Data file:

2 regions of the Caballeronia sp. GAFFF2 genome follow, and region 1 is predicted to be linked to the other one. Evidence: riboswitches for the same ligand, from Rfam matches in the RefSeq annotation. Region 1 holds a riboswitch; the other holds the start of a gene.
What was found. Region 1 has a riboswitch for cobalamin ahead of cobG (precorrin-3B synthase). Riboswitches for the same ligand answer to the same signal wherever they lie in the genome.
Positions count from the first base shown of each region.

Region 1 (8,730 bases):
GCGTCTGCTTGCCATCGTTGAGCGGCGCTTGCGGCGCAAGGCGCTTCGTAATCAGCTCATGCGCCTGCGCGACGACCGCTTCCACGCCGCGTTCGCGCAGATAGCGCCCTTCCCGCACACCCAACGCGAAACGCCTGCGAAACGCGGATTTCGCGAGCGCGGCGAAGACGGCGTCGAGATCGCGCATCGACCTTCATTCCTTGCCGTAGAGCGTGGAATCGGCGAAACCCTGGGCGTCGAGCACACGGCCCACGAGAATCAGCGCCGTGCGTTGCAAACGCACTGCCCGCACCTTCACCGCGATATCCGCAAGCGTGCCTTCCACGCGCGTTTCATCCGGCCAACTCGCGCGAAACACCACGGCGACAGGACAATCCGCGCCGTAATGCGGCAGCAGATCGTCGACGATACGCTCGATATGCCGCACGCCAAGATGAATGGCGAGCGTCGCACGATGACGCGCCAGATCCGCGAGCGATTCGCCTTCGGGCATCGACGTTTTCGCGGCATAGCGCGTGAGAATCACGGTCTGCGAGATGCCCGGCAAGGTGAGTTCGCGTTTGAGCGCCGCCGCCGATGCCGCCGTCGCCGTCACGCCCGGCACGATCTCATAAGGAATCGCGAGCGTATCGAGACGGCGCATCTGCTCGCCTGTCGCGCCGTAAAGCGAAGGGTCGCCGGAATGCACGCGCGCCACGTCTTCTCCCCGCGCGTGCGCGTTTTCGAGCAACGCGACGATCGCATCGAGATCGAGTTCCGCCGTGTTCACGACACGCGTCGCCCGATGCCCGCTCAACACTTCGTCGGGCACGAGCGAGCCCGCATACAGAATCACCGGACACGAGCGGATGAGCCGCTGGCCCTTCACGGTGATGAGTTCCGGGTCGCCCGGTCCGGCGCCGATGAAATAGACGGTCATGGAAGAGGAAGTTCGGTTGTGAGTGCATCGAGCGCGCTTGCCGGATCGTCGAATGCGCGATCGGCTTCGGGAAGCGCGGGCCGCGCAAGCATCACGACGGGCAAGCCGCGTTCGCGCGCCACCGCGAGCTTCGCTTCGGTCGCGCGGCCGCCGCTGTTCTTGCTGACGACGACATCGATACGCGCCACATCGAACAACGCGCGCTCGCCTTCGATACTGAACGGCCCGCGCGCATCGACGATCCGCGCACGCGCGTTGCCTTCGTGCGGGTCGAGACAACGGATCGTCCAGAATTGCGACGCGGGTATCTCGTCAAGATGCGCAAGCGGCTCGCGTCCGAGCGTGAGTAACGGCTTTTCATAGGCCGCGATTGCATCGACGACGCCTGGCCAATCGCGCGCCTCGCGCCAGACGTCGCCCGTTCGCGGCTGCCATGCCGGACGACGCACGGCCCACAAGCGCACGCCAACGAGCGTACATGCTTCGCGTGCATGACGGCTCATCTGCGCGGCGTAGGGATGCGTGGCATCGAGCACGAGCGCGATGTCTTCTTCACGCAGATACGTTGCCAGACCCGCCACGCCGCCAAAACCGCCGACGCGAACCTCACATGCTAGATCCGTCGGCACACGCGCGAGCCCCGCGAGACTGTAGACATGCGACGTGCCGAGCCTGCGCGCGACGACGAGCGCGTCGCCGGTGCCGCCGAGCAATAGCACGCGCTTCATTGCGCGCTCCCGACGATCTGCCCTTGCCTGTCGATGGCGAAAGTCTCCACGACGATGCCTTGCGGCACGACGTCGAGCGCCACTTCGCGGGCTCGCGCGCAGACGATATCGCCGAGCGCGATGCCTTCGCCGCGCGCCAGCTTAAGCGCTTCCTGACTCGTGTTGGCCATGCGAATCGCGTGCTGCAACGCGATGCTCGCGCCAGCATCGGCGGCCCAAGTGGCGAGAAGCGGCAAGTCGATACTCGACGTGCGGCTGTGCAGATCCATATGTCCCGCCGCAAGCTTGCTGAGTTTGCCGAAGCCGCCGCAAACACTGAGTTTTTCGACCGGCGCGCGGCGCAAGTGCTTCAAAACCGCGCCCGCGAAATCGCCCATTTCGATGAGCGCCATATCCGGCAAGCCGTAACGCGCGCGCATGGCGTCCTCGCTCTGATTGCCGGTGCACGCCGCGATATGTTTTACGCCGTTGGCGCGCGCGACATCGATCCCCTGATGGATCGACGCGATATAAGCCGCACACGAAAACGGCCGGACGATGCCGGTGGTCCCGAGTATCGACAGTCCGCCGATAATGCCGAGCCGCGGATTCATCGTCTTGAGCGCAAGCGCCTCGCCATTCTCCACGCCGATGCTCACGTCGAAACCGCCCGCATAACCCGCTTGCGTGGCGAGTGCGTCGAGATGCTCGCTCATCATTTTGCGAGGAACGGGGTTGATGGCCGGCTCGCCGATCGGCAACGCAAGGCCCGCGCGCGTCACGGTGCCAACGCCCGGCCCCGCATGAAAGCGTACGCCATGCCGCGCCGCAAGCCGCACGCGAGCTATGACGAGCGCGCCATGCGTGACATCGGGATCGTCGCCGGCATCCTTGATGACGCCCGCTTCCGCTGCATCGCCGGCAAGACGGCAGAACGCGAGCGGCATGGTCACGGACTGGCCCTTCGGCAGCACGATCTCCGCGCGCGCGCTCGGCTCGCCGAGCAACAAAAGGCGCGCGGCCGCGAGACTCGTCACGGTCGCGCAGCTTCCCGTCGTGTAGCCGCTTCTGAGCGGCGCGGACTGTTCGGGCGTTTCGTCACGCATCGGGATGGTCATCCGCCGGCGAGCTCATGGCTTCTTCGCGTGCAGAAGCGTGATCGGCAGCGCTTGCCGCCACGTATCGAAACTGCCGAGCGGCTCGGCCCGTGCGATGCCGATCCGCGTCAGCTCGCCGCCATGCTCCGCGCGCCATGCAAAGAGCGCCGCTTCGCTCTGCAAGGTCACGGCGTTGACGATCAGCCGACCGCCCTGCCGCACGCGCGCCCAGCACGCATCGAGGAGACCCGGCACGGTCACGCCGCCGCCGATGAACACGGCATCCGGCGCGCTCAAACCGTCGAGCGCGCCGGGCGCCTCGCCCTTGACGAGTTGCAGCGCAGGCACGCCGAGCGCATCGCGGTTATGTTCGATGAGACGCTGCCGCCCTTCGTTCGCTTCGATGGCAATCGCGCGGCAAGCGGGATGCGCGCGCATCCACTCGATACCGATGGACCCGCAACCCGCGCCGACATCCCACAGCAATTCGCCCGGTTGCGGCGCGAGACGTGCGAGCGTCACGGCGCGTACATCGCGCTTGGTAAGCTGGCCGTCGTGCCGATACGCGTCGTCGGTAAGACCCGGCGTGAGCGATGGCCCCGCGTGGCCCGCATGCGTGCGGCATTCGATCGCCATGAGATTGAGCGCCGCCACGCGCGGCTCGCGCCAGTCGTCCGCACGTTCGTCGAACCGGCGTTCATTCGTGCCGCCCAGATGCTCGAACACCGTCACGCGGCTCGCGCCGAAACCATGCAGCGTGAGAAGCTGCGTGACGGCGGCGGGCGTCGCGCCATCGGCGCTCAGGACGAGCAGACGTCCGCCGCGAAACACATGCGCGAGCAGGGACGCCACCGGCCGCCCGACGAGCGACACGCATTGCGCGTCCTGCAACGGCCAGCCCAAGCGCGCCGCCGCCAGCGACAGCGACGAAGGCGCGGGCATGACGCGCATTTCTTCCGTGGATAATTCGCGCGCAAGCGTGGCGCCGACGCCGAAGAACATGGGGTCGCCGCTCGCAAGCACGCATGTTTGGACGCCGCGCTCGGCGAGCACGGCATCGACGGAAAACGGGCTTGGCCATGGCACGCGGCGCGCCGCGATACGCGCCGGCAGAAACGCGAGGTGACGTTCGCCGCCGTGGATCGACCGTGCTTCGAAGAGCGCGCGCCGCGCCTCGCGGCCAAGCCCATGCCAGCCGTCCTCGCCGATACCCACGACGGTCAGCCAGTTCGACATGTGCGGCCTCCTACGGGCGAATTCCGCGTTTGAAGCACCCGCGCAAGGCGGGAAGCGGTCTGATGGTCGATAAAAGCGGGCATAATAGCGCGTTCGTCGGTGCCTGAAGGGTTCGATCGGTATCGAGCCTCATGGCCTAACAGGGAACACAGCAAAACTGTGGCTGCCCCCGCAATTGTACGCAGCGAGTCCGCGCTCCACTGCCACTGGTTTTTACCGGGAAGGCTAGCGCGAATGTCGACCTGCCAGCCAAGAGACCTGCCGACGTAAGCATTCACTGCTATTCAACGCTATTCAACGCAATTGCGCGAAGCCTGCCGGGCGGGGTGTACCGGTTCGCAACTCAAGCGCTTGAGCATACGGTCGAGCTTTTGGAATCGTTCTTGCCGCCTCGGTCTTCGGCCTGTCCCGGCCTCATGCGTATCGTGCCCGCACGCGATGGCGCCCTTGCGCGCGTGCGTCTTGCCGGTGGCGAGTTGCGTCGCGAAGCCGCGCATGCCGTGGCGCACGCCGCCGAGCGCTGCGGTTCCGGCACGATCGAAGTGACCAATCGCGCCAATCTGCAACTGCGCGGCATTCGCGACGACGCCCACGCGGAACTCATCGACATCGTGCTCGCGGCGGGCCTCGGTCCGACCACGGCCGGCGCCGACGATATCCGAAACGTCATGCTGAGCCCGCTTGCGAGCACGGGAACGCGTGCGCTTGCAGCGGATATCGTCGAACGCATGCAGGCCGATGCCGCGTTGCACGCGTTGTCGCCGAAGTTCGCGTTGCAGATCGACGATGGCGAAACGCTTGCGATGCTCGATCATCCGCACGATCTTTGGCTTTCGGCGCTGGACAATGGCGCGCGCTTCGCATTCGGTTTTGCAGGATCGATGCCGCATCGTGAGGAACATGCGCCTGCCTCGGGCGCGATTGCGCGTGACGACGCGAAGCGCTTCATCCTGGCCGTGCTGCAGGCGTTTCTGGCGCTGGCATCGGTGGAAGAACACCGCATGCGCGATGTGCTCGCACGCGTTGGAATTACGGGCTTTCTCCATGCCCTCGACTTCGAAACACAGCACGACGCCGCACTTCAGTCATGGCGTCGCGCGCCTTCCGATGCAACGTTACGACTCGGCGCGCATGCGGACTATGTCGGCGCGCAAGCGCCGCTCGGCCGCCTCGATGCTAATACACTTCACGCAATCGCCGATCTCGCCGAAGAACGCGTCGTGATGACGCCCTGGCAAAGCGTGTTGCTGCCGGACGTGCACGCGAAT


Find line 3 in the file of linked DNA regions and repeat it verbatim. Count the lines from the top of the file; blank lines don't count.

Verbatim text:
Positions count from the first base shown of each region.